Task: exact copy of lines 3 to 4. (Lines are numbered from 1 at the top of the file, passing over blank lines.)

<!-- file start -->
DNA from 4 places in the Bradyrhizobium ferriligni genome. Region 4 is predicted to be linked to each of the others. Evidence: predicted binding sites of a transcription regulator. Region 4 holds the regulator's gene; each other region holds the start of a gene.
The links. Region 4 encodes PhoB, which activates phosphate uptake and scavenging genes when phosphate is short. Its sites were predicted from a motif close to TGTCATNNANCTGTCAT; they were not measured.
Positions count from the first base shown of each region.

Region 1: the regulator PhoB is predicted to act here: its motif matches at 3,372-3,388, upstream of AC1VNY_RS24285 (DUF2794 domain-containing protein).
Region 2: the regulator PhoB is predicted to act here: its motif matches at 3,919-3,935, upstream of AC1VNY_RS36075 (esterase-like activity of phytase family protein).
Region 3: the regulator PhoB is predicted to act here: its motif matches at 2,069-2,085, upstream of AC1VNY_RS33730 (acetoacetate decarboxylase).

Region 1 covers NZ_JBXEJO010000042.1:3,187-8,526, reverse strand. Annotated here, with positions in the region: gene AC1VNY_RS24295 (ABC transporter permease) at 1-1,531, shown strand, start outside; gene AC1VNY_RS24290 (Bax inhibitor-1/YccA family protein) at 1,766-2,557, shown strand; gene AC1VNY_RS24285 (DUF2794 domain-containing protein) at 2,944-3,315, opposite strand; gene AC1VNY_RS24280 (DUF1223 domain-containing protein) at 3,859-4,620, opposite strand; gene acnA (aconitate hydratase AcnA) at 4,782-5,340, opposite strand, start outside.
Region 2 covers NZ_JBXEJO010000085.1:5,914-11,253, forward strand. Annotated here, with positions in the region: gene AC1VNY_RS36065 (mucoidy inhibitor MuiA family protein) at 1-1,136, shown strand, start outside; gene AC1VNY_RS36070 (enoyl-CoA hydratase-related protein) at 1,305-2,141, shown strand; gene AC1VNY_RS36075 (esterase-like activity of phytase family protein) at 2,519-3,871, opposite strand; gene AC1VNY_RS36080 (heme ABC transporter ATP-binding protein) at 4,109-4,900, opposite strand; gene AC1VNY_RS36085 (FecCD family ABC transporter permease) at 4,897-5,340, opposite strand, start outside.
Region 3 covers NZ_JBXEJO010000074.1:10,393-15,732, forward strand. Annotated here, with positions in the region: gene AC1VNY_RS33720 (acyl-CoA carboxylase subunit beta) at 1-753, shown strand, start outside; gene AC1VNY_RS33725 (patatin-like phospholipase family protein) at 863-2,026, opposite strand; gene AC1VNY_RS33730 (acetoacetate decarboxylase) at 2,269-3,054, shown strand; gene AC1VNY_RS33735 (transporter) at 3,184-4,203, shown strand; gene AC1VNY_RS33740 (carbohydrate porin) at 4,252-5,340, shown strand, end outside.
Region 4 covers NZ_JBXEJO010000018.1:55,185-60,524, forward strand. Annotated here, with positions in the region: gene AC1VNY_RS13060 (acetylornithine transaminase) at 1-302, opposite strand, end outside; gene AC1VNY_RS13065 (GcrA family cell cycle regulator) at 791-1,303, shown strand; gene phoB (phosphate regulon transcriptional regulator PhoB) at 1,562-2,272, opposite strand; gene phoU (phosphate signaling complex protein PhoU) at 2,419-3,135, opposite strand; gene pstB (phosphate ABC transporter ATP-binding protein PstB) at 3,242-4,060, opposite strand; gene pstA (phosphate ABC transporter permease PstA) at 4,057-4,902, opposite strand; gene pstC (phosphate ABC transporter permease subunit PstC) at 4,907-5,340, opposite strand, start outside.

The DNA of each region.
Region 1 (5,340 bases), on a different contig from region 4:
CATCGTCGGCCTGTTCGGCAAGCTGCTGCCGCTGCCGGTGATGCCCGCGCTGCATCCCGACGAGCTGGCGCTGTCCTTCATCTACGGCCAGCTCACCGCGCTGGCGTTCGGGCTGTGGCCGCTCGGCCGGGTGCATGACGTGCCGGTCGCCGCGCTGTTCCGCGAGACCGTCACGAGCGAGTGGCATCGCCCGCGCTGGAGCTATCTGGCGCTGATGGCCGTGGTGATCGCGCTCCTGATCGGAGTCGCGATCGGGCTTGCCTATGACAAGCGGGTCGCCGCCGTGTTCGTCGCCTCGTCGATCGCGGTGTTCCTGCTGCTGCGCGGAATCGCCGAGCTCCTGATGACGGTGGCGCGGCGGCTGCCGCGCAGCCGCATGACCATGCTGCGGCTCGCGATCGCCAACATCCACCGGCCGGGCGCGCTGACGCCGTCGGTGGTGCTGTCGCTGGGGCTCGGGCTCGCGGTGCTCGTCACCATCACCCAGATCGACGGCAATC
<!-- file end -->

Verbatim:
Positions count from the first base shown of each region.

Region 1: the regulator PhoB is predicted to act here: its motif matches at 3,372-3,388, upstream of AC1VNY_RS24285 (DUF2794 domain-containing protein).